Within an hour, something amazing began to happen. Although my body was now so tired I couldn’t even feel my legs anymore, somehow I was gaining speed. “SHEE-va, Sham-BHO,” I began to chant louder and a roaring laugh came up from my belly. “SHEE-va, Sham-BHO!” I yelled playfully toward a sherpa who was passing me on his way down. “Shee-VA!” he replied with a huge knowing grin. As the rooftops of Kedarnath village came into site, the buoyancy of my legs lifted me even more. To my surprise, they began to carry me like I was on wheels. For the last thirty minutes of the trek I was actually running—running and laughing with silly, uncontainable, giddy, childlike glee. All of this, in spite of me because my mind still couldn’t believe I’d made it at all.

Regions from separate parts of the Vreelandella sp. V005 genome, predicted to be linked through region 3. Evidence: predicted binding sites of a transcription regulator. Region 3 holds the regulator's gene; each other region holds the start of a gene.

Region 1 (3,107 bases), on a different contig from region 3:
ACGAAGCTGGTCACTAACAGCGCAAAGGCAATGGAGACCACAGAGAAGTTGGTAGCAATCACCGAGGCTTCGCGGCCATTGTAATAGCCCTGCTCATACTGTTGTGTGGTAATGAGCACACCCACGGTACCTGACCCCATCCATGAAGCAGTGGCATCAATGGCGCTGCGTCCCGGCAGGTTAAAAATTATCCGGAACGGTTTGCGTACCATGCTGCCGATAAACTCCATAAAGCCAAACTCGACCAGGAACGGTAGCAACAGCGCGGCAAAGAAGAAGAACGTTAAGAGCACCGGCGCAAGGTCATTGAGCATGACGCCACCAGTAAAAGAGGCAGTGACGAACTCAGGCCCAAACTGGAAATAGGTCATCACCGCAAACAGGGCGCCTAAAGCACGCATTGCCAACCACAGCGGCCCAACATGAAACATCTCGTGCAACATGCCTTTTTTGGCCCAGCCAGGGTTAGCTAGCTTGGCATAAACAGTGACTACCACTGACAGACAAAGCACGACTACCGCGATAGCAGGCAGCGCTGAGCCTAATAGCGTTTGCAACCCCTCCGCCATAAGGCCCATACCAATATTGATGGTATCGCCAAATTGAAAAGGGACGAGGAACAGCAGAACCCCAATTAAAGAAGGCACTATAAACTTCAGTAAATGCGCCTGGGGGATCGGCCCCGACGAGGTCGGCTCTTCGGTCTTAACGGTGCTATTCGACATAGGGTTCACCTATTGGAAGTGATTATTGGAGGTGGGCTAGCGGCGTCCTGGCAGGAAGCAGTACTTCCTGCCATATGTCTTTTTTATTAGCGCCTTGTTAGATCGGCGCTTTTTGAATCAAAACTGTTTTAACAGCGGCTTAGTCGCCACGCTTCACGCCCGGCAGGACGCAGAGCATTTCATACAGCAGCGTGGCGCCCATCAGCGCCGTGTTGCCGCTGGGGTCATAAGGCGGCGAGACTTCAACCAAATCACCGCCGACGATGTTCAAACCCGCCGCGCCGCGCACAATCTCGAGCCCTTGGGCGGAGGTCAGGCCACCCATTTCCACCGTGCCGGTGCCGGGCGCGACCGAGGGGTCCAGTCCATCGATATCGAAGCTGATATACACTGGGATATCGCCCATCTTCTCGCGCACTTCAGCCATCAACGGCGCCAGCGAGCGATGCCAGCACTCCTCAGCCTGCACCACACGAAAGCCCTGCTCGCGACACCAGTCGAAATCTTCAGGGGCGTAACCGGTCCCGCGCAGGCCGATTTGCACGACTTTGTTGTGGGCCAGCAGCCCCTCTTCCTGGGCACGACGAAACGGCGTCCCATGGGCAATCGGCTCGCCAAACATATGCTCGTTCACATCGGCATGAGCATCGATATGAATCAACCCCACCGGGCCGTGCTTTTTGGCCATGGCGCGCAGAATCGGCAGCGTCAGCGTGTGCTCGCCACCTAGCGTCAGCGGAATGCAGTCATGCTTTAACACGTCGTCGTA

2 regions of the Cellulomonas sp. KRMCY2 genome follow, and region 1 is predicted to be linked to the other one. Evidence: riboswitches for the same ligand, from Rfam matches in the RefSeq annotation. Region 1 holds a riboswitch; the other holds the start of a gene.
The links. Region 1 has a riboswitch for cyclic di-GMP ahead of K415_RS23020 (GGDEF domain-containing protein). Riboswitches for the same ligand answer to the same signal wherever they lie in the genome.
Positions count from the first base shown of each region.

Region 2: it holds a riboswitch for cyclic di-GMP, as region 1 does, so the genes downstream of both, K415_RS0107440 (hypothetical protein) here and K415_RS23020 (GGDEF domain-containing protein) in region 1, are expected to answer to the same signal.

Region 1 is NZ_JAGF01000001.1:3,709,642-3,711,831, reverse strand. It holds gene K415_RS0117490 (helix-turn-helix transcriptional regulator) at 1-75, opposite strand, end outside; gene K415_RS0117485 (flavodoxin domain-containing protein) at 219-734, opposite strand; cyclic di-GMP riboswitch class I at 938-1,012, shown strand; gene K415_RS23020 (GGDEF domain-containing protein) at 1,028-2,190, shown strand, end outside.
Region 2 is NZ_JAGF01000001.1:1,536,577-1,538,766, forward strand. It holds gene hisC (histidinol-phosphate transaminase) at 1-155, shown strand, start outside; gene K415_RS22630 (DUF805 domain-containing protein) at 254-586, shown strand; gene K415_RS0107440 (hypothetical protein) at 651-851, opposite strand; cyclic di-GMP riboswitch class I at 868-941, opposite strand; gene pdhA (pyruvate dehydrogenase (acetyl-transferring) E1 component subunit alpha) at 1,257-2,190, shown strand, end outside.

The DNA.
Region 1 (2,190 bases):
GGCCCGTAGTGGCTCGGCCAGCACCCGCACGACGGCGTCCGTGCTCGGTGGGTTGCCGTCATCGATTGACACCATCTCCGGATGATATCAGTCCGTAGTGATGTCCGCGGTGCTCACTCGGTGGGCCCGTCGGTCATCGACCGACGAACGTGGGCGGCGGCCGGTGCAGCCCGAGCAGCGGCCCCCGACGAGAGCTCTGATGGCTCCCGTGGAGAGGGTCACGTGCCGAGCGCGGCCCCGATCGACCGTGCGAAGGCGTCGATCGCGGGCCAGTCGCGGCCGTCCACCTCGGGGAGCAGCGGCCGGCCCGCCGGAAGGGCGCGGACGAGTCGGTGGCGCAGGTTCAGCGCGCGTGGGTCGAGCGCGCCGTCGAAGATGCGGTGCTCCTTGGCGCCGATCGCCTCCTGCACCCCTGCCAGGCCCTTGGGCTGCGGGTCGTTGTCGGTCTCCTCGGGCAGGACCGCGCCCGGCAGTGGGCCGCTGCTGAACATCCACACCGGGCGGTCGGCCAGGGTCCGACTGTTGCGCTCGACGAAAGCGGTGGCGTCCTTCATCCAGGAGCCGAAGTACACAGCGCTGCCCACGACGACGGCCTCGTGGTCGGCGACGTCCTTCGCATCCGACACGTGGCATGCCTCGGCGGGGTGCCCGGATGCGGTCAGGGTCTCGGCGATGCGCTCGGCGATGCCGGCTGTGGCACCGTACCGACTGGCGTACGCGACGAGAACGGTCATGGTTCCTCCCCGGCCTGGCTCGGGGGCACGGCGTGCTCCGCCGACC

|Kedarnath village in the distance|
Tears began to fall from Sadhguru’s eyes. He stayed there for several minutes and then joined us on the sloping riverbank in silence. We all gathered closely around him and sat, watching and waiting in wonder for him to speak, to explain what we all could feel, but he said nothing. He did not even look at us at first. He gazed, instead, at the mountain. As he did, a huge burst of palpable energy rushed through me. The sweet ache of deep longing surged into my heart. The heat of the passion rushed upward and flushed my face. I turned my gaze to the sky, my arms impulsively stretching upward as if to try to grasp hold of existence itself and draw it down into me.